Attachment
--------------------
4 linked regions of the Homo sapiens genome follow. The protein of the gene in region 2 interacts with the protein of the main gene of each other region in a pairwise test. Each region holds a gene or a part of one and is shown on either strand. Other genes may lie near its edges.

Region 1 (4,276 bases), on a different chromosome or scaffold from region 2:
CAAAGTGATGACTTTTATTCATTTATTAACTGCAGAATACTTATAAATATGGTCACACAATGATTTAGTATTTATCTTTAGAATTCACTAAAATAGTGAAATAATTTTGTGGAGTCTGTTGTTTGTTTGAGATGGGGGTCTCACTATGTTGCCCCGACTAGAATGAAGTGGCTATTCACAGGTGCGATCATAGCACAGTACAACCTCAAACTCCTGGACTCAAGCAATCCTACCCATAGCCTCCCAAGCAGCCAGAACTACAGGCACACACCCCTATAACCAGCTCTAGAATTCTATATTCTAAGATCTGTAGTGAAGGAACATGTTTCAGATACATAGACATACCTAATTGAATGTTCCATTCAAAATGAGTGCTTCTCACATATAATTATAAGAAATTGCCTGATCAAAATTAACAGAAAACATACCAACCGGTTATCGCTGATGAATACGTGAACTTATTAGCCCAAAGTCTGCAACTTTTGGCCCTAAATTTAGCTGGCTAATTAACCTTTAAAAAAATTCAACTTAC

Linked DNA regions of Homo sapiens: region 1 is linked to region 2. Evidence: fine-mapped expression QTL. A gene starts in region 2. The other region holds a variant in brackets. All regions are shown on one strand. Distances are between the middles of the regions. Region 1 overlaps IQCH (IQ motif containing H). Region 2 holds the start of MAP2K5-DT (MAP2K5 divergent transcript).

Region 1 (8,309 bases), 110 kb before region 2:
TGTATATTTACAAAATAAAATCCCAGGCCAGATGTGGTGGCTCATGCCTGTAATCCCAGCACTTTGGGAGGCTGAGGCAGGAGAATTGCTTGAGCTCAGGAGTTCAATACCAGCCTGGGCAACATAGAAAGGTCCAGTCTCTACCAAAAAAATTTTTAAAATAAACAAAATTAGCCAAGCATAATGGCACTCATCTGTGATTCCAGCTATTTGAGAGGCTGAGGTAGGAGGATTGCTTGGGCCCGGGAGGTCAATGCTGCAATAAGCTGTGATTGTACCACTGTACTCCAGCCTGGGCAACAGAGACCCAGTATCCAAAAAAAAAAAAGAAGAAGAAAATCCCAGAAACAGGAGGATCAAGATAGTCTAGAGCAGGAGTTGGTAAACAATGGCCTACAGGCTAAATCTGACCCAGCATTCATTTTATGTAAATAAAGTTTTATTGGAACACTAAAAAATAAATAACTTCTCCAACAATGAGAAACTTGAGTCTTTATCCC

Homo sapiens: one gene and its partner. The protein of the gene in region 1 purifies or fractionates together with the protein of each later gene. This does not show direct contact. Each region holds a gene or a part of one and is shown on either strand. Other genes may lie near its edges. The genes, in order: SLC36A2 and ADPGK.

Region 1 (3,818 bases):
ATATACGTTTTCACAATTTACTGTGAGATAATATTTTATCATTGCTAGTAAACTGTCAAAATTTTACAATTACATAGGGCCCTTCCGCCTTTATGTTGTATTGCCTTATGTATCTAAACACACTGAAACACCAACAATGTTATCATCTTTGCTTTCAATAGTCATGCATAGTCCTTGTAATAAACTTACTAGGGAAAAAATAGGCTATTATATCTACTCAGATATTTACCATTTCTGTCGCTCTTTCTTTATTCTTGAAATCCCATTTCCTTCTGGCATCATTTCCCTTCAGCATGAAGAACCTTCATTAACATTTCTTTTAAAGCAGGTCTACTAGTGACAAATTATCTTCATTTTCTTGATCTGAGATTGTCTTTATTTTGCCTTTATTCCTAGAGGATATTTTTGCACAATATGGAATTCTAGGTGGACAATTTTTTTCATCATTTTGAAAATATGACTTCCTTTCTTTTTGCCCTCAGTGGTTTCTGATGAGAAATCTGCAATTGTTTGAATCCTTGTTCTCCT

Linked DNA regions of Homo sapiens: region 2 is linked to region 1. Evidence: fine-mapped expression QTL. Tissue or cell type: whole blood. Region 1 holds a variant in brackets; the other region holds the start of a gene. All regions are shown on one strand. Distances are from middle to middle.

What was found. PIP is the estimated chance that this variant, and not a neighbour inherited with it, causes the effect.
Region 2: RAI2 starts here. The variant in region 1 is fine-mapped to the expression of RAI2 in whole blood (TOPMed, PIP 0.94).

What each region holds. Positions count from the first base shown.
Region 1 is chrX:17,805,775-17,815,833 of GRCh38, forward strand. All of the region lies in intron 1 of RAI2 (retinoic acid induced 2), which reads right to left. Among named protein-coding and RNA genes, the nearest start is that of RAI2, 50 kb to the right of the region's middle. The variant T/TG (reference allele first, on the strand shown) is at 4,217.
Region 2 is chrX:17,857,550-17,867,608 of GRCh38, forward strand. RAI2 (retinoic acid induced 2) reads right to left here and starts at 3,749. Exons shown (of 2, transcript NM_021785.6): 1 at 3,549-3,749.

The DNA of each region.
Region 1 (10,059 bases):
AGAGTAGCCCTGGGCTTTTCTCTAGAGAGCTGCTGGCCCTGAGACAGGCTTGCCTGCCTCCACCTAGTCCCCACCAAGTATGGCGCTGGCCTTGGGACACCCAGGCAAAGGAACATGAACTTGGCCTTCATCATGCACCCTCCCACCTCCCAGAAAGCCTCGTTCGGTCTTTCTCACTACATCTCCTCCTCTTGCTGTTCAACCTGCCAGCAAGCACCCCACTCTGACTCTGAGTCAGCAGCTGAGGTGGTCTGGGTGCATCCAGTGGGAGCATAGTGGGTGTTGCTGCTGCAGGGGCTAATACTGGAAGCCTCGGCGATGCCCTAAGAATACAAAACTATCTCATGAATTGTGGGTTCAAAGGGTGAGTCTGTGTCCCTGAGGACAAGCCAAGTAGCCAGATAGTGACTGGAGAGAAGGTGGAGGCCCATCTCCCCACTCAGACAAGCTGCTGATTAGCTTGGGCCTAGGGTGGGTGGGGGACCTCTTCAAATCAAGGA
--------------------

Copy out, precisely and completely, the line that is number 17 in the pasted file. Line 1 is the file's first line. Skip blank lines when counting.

Region 1 (10,059 bases):